Crayons and coloring book. Duh. However, if you’re not too keen on having your child potentially make a mess in your car, you probably want to rethink this whole parenthood thing.
Plenty of drinks and snacks. Again – duh. You can never have too many drinks or available snacks. Apple slices, crackers, goldfish, granola, fruit snacks, and carrots are just a few. We always have a peanut butter and jelly sandwich on hand too. Word of advice – be sure to pack the amount of snacks you think your child will eat for the day. And then triple it.
Don’t be afraid to let favorite toys/stuffed animals drive the car. They can’t be any worse than Illinois drivers. Just kidding. Sort of.
Bring on the DVD’s! We find no shame in having our son watch movies in the car on 20+ hour road trips. Do we use the DVD player every time we are in the car? No. Do we let our son watch a couple of movies throughout a 12-hour day on the road? Absolutely. We did not set out to purchase used-vehicles with built-in DVD players – it just worked out that way. And with portable DVD players being fairly inexpensive, you are not out of luck if your car doesn’t have one. In fact, my sister bought this iPad holder that goes over a head rest in the car so her son could watch movies on their recent road trip – genius!
Sing, sing, sing, sing. The sillier the song, the better.
Seek out rest areas with playgrounds. We are big fans of rest areas. There is not much I dislike more than having to get off the interstate to use a restroom and most are pet-friendly. Unfortunately, I have yet to find a comprehensive list of all the rest areas located on the interstate system. Sometimes we hit gold and will stumble across a rest area with a playground (fyi – there are a lot on I-44) which means that one of us can walk the dog while the other watches little guy burn energy. If you want to do some pre-planning at home, Google “state you will be traveling in rest area with playground” and you should be able to find something along the way.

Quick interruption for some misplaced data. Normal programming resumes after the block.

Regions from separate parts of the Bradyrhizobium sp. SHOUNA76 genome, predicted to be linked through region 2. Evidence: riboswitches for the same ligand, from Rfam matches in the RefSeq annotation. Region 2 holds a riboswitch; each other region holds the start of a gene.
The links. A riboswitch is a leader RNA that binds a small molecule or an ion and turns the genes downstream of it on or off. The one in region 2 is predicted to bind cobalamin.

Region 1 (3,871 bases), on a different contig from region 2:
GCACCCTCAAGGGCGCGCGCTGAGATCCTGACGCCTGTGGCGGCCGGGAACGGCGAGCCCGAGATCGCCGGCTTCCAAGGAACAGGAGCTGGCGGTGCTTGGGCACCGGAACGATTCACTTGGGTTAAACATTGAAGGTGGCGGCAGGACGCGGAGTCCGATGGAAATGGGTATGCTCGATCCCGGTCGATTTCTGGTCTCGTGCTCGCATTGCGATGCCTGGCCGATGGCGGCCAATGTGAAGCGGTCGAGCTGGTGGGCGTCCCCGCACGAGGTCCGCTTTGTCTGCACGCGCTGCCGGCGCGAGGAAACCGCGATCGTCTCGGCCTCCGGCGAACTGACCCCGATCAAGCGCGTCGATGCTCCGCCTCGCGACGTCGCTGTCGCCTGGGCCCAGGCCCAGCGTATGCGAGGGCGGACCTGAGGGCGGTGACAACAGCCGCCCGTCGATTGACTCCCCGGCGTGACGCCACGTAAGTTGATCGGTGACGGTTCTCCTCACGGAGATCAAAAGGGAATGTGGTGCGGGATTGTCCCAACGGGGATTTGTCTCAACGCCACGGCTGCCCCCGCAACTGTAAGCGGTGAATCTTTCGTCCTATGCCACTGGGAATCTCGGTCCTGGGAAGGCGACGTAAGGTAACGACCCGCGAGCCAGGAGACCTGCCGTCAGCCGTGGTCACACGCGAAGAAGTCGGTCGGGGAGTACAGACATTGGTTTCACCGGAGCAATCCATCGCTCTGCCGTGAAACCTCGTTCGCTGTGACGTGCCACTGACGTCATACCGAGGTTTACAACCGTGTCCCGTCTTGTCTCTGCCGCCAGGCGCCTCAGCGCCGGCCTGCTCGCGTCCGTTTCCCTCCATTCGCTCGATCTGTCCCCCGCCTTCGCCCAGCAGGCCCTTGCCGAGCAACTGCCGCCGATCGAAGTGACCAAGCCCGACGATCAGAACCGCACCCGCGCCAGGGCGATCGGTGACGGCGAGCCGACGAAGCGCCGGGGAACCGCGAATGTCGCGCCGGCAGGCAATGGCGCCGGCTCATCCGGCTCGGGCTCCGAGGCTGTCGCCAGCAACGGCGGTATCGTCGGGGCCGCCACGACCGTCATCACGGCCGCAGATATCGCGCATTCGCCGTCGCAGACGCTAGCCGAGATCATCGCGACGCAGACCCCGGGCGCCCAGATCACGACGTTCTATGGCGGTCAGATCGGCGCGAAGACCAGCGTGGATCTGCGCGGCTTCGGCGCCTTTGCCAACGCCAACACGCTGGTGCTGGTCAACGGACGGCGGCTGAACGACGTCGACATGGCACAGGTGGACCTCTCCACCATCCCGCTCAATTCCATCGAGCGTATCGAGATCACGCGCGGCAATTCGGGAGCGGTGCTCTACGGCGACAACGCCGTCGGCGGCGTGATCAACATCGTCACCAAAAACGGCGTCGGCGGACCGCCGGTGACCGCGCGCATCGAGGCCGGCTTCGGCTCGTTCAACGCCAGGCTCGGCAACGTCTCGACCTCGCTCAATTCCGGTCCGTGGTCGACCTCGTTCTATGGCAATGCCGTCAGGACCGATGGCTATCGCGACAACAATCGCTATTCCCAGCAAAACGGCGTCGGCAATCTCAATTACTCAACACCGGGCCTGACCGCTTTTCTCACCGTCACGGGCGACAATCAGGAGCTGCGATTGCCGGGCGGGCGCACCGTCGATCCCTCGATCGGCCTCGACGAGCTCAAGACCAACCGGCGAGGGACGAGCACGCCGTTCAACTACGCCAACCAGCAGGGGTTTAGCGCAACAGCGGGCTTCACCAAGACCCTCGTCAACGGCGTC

Surprise packages/toys. I usually stop by the dollar store before we leave on a long trip because I like supporting the Chinese economy. And also because I find inexpensive little trinkets to surprise the little guy with throughout the trip. For $5, I emerge with five packets filled with multiple tiny dinosaurs, farm animals, and cars. These little treasures are perfect to hand back to a toddler (assuming he/she doesn’t put things in his/her mouth anymore) and a great way to tie in scenery. For example, you can have your child keep an eye out for cows and when he spots one, you can hand back a little toy cow that hopefully isn’t toxic.
And finally, accept your limited food choices and get creative. During the summer, we are unable to leave Lucy in the car so we can grab a bite to eat. This means that we’re limited to eating in the car and let’s face it – fast food isn’t exactly a gourmet meal. I am not going to lie – there are times when we indulge in such fare, but we certainly don’t make it a regular occurrence. Of course packing meals is the most economical solution but it isn’t often the most convenient. If you’re lucky enough to live among Wawa’s (we are not…tear), they have an amazing hoagie bar where you can get a made-to-order sandwich to take on the road. Jimmy Johns is another option. And we have been known to get Panera Bread/Atlanta Bread/McAlister’s Deli to-go and eat it in the car or a bench in a park. What is nice about all of these options is that you can order earlier in the morning and save them for lunch if know you’re driving through an area with limited dining options.
For another road-trip related post, see How to Make a Road Trip Playlist.